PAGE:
Image provided by: University of Oregon Libraries; Eugene, OR
About The Corvallis times. (Corvallis, Or.) 1888-1909 | View Entire Issue (June 7, 1905)
Vol. XVIII.-No. 11.
CORVALLIS, OREGON, JUNE 7. 1905.
B.F. IRTIKB Edltot
- sad Proprietor
3ount j Clerk Y Ciio
Witt irt-Aft VMV
The Famous Busy Bee
We now have on exhibition at our store the
above Graphone. Its excellence can better be
appreciated by inspection. The pleasure of every
family can be added to by having ; one. Trado
$20 with us and . get the Graphone free. Only
one given to each home. We have an immense
line of merchandise , embracing all . the newest .
creations for you to make your selections. Big
gest line of shoes. . The 'tBell System clothing"
highest grade. X Call and See 1- - ,
Purchases be made by June 15th.
Fine Light Sample Rooms.
J. C. Hammel, Prop.
. Leading H( tel in Gorvallis, Recently opened. -New
brick building. .... Newly furnished, with, modern con
veniences. Furnace Heat; Electric' Lights," Fire Es
capes. Hot and cold water on every floor. Fine single
rooms. ' Elegant suites. Leading house in the Willam
. $1 fO, $1.25 and $2.00 per day.
Star Brand Shoes are Better!
For Shces, Clothing, Hats, Gloves, Hosiery,
Notions, Fruits, Meats, Staple and Fancy Gro- s
ceries, see ' J & &
WELLSHER 6c GRAY.
Highest Market Price Paid for all Kinds of Produce -
Star Brand Shoes are Better!
. ; FROM SWEDEN : .
Ferts Well Defended and Artillery
Practicing Daily Two Battle
Ships Bought and Money
Borrowed Arming ,
, . and Training Men. .-
IT MAY BE WAR
ealoon. Much interest was taken
in the election and nearly the fall
vote of the city was polled.
Chicago, - Jane 2. The Daily
News prints a cablegram from its
Bergen correspondent, which says:
lorwegians are not alarmed by
the hints of eminent Swedes that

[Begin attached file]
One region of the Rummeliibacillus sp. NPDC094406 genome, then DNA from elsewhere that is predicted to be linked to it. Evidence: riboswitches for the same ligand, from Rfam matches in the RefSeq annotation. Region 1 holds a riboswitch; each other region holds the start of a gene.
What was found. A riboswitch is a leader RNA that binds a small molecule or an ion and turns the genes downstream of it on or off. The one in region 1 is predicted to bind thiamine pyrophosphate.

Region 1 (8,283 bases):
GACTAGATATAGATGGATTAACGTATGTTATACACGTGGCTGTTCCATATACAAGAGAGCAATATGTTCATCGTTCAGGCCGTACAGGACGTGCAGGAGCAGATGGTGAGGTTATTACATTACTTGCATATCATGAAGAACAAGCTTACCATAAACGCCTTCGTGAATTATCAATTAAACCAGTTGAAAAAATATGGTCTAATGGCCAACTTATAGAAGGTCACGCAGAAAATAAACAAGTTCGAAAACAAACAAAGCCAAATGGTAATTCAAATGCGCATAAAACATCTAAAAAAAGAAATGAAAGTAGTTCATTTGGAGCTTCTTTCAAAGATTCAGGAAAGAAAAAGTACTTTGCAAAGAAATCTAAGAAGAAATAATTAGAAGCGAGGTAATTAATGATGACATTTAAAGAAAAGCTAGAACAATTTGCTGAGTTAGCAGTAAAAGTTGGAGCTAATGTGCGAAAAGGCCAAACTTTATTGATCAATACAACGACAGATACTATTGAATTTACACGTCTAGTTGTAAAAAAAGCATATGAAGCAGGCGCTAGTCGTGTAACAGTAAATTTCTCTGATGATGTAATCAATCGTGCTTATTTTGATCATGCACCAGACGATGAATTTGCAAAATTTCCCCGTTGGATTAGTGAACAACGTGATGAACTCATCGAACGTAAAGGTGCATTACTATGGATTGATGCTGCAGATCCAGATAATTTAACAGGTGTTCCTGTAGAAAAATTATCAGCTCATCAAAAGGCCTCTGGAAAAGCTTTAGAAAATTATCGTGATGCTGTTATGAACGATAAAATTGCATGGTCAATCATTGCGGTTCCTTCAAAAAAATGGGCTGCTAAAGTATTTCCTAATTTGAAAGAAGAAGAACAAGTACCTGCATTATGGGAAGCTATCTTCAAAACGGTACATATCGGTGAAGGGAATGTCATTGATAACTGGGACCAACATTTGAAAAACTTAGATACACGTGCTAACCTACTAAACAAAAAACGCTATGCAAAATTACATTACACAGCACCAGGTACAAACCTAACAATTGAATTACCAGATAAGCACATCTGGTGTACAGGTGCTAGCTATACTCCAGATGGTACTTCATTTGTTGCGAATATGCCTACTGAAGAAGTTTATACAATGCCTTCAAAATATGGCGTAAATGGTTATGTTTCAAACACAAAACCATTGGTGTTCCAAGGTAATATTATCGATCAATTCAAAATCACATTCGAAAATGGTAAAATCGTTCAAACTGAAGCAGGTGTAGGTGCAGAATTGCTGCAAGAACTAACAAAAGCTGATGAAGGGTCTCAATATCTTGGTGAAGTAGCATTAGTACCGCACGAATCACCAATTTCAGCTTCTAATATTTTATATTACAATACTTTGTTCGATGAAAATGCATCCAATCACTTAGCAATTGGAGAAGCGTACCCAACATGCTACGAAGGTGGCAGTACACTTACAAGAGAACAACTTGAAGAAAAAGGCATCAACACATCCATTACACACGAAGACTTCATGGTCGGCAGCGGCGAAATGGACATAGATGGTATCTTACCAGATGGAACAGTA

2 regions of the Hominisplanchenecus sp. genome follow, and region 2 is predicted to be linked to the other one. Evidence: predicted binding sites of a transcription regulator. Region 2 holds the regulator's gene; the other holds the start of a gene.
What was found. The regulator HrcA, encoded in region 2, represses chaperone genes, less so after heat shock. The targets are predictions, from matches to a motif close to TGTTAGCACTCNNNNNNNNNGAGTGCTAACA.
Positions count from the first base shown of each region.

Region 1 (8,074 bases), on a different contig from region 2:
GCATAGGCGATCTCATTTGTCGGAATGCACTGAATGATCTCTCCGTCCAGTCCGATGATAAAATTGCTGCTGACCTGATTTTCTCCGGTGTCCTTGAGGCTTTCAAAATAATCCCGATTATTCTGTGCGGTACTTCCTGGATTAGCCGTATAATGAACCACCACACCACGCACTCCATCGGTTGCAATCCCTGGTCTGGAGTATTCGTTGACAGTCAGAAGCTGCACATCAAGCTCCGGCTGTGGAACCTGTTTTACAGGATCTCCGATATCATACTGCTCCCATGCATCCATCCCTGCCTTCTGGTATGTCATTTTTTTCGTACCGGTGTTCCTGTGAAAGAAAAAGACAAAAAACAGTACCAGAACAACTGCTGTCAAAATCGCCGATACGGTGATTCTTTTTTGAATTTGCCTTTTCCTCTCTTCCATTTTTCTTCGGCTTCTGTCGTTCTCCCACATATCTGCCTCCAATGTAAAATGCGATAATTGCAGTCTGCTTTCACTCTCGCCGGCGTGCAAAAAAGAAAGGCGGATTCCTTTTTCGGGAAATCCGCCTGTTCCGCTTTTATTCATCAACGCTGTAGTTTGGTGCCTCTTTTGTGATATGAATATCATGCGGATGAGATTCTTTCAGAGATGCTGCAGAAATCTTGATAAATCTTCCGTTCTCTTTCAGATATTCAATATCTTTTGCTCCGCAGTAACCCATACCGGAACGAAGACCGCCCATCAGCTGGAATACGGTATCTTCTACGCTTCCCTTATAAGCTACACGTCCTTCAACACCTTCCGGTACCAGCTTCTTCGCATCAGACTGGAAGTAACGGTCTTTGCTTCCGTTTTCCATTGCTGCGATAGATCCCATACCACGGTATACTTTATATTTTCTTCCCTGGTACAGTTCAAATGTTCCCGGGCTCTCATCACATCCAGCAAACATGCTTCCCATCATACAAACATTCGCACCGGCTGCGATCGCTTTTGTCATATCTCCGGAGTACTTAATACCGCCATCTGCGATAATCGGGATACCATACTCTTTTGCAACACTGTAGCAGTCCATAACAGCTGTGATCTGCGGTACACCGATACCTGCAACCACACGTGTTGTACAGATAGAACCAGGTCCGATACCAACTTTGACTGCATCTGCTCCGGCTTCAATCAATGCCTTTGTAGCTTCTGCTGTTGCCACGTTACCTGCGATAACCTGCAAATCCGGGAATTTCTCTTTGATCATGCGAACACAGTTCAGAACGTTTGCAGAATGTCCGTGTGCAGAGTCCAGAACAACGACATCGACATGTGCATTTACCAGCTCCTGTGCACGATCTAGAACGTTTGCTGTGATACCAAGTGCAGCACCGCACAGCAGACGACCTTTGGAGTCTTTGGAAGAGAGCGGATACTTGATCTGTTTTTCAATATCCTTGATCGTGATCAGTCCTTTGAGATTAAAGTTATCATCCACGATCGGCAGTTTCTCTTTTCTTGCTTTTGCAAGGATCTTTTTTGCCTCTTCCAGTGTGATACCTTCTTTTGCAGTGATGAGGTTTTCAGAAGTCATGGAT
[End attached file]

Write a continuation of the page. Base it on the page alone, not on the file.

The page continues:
isolated Norway, will become the
prey of foreign aggression. Ger
man intervention would be more
likely than any other. The fear of
any move on tne-part 01 me raiser
ia practically. absent. .
However the nation is prepared
to take care of itself, if need be, by
force of arms. - Every - reparation
has been completed to repel attack
from any quarter .-whatever. Red
flags have been placed in the hands
of the rectors of churches in rural
and town districts to be displayed
on the steeples", in the event of
danger, - imp signal may be em
phasized'- by the ringing ot the
church bells for 24 hours.
Norway has no secret service, but
is organizing one. - its held artn-
ery is the best in the world. . lhe
navy is feeble as regards big ships,
but the indents of the coast can : be
easily, barred by mines and the en
trance by eea to Cbristianla, XJhns-
tianeand, Bergen and Trendmem
are powerfully fortified. Stavanger
3 the only important place that is
not fortified. '
It is rumored that the premier
has secured two new battle ships
and has arranged for a loan of
200,000,000 francs from France
and additional amounts from other
countries. "Basidee, the Norwegians
awr what s'cair -''savings Bank
rich." It is estimated that 500,
000,00o kroner ($134,coo,ooo) - can
easily be raised at home.
;It has been carefully ascertained
by the military authorities how
many horses 4 can be t epared by
farmers, traders and merchants.
Quantities of provisions will be im
mediately available. ;';
All the forts in the -kingdom are
fully manned and target practice is
being carried on with the enormous
bowiizers on the fortifications here
day and night; - v '
It might be thought by an out
sider that Norway is unduly anx